For many residents of rural America, the idea seems like a pipe dream: High-speed internet that brings with it not only the creature comforts of fast downloads and reliable streaming connections, but also the power to improve their quality of life. Even for some urbanites and suburbanites in Missouri, it’s a dream not yet realized. For the members of Sac Osage Electric Cooperative, the dream is already taking shape.
In May 2021, the electric co-op announced a partnership with Kansas City-based Conexon Connect to lead a fiber-to-the-home project — dubbed Connect powered by Sac Osage Electric Cooperative — destined to connect all 8,700 of the co-op’s member-owners. Conexon Connect is the internet service provider arm of rural fiber broadband design and construction management leader Conexon. The company, which also is working with Osage Valley Electric Cooperative, Butler, has assisted 60 electric cooperatives to deploy fiber networks to connect more than 500,000 rural Americans. Soon those in Sac Osage’s nine-county service area will join that number and have access not just to fast internet but all the advantages which come with it: online learning, telehealth and remote employment opportunities to name but a few.
“In the 1940s, co-ops were formed to help electrify rural America,” says Sac Osage Electric Manager Jim Davis. “Now, some 80 years later, we’re being called on to close the digital divide as many of our members are either underserved or not served at all with broadband.”
The $52 million project will deploy more than 2,300 miles of fiber optic cable. With an estimated timeline of three to four years until completion, the network also will provide phone service and enable smart grid capabilities to Sac Osage’s infrastructure. The latter’s benefits to the co-op include improved power outage response time, better load balancing and more efficient electricity delivery.
“The lesson rural America learned in the 1930s doesn’t need to be re-taught,” says Conexon Partner Jonathan Chambers. “If you wait for a large company like Google or AT&T to build a network to your farm or your home, you’re going to wait a long time. So, you may as well get to work building your own network. Like the electric cooperative networks, our fiber networks are owned by the communities we serve.”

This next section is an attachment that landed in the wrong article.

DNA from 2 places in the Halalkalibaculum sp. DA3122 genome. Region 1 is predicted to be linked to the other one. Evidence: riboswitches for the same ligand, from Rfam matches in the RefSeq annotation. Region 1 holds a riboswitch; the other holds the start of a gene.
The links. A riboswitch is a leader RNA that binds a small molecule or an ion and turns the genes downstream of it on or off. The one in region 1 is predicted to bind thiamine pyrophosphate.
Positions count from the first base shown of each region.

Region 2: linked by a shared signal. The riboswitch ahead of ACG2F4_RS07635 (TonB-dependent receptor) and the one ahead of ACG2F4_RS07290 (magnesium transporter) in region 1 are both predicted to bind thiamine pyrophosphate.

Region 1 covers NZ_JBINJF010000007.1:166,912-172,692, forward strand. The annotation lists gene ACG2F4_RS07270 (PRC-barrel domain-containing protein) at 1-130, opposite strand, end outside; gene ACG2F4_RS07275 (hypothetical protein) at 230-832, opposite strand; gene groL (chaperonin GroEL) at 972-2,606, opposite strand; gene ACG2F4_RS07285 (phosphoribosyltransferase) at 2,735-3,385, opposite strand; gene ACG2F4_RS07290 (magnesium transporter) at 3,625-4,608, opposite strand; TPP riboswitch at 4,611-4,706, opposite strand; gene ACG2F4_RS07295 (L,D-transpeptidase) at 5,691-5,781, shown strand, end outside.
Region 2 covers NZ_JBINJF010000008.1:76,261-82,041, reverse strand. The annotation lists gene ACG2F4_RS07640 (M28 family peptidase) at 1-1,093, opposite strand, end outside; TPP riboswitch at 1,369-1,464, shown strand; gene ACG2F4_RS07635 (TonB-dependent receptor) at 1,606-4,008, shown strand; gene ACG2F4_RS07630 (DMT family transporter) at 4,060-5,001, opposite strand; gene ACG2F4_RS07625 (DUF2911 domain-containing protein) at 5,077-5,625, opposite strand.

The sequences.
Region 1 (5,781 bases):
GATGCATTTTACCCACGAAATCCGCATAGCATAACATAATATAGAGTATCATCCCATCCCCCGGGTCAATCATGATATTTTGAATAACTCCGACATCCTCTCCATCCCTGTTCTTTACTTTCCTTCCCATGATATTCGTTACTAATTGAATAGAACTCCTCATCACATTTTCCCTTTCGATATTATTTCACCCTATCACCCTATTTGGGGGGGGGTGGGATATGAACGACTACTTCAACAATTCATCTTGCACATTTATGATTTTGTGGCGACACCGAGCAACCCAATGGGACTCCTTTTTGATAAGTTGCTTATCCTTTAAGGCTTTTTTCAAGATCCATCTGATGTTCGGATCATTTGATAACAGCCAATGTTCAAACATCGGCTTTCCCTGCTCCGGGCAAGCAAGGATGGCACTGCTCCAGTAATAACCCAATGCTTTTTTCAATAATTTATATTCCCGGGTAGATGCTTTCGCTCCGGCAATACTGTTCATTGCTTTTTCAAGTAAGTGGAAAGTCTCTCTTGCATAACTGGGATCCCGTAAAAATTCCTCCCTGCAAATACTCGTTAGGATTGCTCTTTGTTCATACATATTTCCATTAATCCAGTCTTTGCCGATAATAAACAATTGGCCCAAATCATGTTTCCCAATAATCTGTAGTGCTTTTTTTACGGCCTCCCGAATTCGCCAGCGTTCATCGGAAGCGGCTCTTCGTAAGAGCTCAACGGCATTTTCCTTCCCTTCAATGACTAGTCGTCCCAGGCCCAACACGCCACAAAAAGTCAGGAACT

The network’s first customers, Sac Osage Electric members Jan and Reed Prewitt who live in El Dorado Springs, say the difference in speed from their pre-existing service to broadband was immediately apparent. Jan says the 100 Mbps connection for both uploads and downloads allows the Prewitts to pay bills online or video chat with family members located around the country with ease.
“We were only getting about 10 (Mbps), and that was the best they could do out here,” Jan says of her previous service provider. “This is 10 times faster. I think it’s the greatest thing Sac Osage could have done, to team up and get fiber in here.”
The service also proved important for area businesses. Before broadband, Backyard Portable Buildings owner Lester Byler had to set up multiple Wi-Fi hotspots so his office could send large attachments of building specs via email. While Conexon performed his installation in June, Lester anticipated the time and money he would save.
“The upload speed is going to make a big difference,” Lester says. “Even the lowest speed they offer is 12 times faster than our download, and almost 80 times faster on the upload. It’s night and day. You can’t even compare the difference.”
The Sac Osage member, who also has a 100 Mbps connection at home, adds now that his company’s database is entirely cloud-based, he needs not only high speed but also reliability.
“In the short time I’ve had it, the service difference is huge,” Lester says, “I haven’t experienced any outages, and whenever I call, they answer the phone. You aren’t on hold for four hours. It’s the best thing in our county.”
For more information on high-speed internet availability in Sac Osage Electric Cooperative’s area, visit www.sacosage.com or www.conexonconnect.com.